Teacher Shortage in US Expected to Last Longer Than Pandemic Melissa Wong, a teacher at Yung Wing School P.S. 124 gives a lesson to her masked students in their classroom on September 27, 2021, in New York City. New York City schools fully reopened earlier this month with all in-person classrooms and mandatory masks on students. (Michael Loccisano/Getty)
By Brian Freeman | Monday, 15 November 2021 11:33 AM
A teacher shortage in the United States that has been made worse by the coronavirus will last after the pandemic is over, Axios reported on Monday.
"It's a problem that existed pre-pandemic, it has been exacerbated by the pandemic, and the teacher shortage will not disappear with the pandemic," said Michigan's state superintendent of public instruction Michael Rice.
There were 575,000 fewer local and state education employees in October 2021 than in February 2020 across the nation, according to data in the latest jobs report put out by the U.S. Bureau of Labor Statistics.
The data indicates that a net 65,000 public education employees left the sector between September and October alone.
The reason that the shortage is expected to continue is that many teachers are retiring or quitting due to stress during the pandemic, but not enough new ones are graduating from universities to fill the slots. Even as the pandemic subsides, a clear trend has been that educators are not coming back.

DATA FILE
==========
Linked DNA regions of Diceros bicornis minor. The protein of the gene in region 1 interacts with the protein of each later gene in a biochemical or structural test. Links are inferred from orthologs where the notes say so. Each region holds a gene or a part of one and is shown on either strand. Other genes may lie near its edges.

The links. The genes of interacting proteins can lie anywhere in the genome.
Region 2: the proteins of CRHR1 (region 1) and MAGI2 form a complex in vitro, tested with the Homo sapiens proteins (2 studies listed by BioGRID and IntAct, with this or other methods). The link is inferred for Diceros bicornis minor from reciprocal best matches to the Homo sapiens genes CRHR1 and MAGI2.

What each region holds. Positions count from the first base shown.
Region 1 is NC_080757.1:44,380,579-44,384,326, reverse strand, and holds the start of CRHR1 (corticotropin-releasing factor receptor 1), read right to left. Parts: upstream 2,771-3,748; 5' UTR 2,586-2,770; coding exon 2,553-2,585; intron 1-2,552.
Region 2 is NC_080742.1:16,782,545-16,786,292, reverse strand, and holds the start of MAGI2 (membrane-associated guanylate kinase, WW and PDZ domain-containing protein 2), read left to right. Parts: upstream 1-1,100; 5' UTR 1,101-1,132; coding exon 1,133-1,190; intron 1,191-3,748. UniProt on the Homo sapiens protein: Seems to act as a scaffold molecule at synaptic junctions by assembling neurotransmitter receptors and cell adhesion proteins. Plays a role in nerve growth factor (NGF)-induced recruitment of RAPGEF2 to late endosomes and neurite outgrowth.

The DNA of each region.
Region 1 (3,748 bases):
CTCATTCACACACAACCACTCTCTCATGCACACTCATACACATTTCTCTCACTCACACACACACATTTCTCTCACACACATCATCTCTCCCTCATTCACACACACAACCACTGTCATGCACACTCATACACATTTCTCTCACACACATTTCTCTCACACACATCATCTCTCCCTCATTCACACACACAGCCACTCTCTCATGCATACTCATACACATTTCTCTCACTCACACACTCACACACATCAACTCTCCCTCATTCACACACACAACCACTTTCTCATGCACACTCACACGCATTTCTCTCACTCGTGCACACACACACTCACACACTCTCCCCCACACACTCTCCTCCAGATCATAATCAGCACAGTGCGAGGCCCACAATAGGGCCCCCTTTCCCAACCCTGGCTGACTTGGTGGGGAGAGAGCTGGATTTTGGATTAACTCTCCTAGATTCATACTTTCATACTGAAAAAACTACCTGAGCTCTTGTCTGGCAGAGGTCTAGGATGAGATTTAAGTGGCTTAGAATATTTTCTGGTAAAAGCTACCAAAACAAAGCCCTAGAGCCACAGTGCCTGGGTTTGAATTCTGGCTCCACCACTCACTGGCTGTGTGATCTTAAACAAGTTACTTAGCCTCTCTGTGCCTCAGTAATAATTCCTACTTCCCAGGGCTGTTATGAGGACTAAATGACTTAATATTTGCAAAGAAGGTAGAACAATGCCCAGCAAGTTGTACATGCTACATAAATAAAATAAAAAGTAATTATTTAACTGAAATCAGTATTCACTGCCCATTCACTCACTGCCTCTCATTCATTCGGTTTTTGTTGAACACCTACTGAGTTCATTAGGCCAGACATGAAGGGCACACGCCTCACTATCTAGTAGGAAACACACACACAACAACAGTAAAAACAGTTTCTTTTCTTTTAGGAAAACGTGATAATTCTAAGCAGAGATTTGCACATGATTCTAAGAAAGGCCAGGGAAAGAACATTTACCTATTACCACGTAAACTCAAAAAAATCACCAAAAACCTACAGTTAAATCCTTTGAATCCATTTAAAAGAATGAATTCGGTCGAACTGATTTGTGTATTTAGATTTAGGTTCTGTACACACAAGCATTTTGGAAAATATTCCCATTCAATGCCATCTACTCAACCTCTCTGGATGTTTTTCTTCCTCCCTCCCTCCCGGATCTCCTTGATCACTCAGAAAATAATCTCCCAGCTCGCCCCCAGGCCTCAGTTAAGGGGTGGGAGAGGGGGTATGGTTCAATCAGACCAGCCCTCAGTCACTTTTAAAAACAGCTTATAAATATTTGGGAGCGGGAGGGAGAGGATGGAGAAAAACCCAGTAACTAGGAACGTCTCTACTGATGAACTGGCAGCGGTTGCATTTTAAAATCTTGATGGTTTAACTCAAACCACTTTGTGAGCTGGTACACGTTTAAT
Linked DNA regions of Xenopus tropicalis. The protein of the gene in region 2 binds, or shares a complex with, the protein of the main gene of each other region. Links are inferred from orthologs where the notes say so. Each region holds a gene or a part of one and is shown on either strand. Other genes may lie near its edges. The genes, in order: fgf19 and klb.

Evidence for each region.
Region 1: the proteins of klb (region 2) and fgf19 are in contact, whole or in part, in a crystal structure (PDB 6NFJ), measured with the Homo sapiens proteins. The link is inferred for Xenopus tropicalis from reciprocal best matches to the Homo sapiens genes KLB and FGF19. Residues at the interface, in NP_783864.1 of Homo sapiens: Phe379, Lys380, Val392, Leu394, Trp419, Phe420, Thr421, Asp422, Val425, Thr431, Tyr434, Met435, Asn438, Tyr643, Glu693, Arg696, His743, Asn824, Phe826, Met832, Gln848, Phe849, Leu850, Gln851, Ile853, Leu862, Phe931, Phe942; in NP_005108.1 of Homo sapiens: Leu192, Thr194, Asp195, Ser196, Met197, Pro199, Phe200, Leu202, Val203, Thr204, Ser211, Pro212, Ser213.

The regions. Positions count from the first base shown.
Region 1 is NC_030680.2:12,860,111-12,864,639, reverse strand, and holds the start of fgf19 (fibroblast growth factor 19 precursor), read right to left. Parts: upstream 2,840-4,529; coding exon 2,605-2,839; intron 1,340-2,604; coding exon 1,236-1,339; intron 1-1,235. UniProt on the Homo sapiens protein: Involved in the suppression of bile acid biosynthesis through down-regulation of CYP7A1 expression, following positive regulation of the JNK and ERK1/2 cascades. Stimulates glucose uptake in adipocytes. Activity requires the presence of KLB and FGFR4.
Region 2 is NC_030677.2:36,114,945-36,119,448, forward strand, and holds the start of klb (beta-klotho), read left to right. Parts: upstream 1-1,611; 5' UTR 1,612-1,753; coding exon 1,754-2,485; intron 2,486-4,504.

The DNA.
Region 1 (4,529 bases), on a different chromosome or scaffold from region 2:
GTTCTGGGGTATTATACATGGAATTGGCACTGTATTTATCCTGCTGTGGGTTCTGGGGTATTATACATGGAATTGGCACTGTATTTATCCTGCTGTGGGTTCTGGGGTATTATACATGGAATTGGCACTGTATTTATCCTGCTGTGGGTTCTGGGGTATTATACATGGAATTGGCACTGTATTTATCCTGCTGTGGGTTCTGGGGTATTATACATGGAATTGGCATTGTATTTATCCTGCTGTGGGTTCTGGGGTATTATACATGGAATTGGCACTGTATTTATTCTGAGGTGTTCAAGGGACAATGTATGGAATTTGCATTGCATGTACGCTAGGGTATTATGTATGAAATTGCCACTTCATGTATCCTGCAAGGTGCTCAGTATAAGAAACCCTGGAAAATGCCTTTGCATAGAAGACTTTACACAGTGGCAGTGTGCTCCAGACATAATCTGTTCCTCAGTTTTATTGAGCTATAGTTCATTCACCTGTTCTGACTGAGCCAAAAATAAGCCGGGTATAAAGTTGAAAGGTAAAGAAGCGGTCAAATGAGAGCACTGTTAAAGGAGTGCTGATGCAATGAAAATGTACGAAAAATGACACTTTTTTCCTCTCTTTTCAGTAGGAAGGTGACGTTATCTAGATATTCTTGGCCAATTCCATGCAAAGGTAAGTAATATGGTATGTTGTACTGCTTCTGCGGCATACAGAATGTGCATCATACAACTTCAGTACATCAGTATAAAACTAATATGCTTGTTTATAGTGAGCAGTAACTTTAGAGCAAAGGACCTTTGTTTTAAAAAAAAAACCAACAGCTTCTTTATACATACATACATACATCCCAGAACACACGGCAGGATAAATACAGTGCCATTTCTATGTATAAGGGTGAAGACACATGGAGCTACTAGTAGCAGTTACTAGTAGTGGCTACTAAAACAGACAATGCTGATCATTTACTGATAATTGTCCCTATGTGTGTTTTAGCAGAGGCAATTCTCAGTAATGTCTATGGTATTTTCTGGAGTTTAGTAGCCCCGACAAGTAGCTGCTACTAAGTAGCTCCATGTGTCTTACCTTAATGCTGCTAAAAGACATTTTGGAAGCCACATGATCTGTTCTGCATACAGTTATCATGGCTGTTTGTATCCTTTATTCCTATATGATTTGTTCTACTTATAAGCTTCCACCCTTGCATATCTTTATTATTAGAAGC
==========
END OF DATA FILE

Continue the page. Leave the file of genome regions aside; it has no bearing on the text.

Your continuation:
Although almost every sector is facing a shortage due to the pandemic, the situation is especially problematic in public education, according to Axios.
"Teacher salaries had fallen in the few years even before the pandemic, reducing the supply of teachers," says Susanna Loeb, an education economist and director of Brown University's Annenberg Institute. "So the shortage of teachers may actually be greater than the shortage in other areas, which are more pandemic related."
An Economic Policy Institute analysis shows that the wage gap between teachers and the remainder of the comparably educated workforce was about 21% in 2018, compared to only 6% in 1996.
Even though salaries for teachers have gone up 0.7% in the last quarter, those gains were just half the 1.5% average for all civilian workers.
Due to the shortage, when teachers take days off or need to enter quarantine due to the coronavirus, schools are not always able to find enough substitutes to fill the slots, North Dakota’s Lisbon Public Schools superintendent Justin Fryer told Axios.
In addition to low salaries, substitute teachers are often older or retired and are many times wary of entering high-risk areas such as classrooms amid a pandemic.
Experts say that the main way to fix the problem is through additional funding, as more significant pay increases can help recruit and retain teachers.
In addition, funding for training programs can help school support staff become teachers.
Rice stressed that "we have to rebuild a profession that has been chipped away at."